A blog about living in Aberdeen, New Jersey.

Wednesday, August 29, 2012

History: The Matawan Journal Calls for Temperance Society, 1876

The 14 Oct 1876 edition of The Matawan Journal (pg 2 col 1) reported that John Hill, a saloon keeper in Keyport, fled the area, seemingly in anticipation of his second Grand Jury indictment for keeping a "disorderly house." This prompted Mr Hill to flee, or, to quote the newspaper, to take "leg bail."

"Whether he had heard of the indictment, or was assured that it would be made, we have not learned; but it is evident that his guilt was so well established in his own mind that he knew his next fate would be State Prison. To avoid this he has run away."

Getting on his temperance soap box, the newspaper editor complained that Hill was only one of many bar keeps in Monmouth and Middlesex counties who "are violators of the very license law that grants them the privilege to pour rum down the throats of their neighbors and impoverish their families." The  bars were even selling liquor within earshot of the area churches' pulpits during worship service hours, he complained, a clear violation of the license, which sets rules to keep these businesses shuttered on Sundays. "Six week-days we would judge to be enough for the privilege of carrying on such a work of human destruction and family desolation as this. . ."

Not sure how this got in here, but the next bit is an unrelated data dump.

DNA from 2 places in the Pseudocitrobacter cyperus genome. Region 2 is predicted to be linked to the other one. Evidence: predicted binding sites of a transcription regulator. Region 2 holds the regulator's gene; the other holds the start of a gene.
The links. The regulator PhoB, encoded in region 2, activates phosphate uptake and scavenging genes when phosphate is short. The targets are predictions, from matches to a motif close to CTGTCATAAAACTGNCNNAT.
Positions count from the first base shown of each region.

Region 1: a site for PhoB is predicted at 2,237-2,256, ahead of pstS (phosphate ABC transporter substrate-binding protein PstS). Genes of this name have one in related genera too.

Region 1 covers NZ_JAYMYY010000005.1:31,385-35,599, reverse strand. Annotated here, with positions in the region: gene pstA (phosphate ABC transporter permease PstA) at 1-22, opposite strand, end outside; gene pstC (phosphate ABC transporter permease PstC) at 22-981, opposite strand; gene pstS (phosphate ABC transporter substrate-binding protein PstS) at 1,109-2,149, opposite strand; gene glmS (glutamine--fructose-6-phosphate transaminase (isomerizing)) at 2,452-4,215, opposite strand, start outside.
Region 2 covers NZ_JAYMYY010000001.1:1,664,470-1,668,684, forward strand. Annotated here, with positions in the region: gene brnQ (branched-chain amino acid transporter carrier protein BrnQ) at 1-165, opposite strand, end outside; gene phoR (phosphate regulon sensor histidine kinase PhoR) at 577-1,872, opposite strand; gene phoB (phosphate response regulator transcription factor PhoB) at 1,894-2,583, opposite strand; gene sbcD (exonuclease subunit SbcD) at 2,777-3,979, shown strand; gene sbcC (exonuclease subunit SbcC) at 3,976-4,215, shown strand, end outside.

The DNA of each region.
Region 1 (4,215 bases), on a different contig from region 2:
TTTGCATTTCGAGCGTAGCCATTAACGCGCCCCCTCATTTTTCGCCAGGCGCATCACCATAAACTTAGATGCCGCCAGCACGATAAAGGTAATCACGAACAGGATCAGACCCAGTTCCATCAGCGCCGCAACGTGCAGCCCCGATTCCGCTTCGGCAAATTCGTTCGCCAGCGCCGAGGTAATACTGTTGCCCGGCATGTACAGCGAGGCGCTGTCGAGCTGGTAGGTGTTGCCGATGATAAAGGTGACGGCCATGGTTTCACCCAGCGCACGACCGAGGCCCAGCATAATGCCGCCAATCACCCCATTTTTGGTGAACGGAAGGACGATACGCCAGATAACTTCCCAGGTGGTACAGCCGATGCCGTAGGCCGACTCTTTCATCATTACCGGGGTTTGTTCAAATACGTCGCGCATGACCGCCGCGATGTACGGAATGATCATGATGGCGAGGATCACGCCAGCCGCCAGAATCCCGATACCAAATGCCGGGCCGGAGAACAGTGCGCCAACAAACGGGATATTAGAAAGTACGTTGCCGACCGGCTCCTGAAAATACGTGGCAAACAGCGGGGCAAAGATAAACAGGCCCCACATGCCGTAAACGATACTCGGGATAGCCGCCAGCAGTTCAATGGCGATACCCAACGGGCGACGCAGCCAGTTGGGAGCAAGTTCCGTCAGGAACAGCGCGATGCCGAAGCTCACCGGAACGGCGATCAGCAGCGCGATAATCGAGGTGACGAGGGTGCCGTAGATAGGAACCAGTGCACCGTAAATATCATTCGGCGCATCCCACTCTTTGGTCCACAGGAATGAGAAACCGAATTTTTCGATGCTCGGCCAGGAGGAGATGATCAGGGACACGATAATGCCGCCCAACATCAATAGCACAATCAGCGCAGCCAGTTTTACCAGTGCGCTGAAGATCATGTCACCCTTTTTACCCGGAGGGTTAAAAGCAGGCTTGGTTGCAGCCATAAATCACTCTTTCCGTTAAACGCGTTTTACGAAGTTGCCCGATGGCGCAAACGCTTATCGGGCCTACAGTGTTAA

The editor, pointing out that there was no temperance society in Matawan, asked rhetorically, "Is not the evil practiced here? Have we become so highly moral as to need no institution to keep up this virtue save the churches?" The editor credited the churches for doing great work, but called for additional measures for those who had lost their way. "[T]here are many who seem to need another step before they enter the sanctuary, and that step is the temple of temperance."

The editor worried that local society was ignoring the problem as their boys faced the life of a drunkard and their girls the grim possibility of "becoming the wives of men whom intemperance may curse." In the meantime, the editor noted, municipal officials were continuing to issue licenses despite the peril around them. In an obvious reference to The Devil, the editor thought that local officials were turning a blind eye, instead "doing nothing to stay the fowler from spreading his net."


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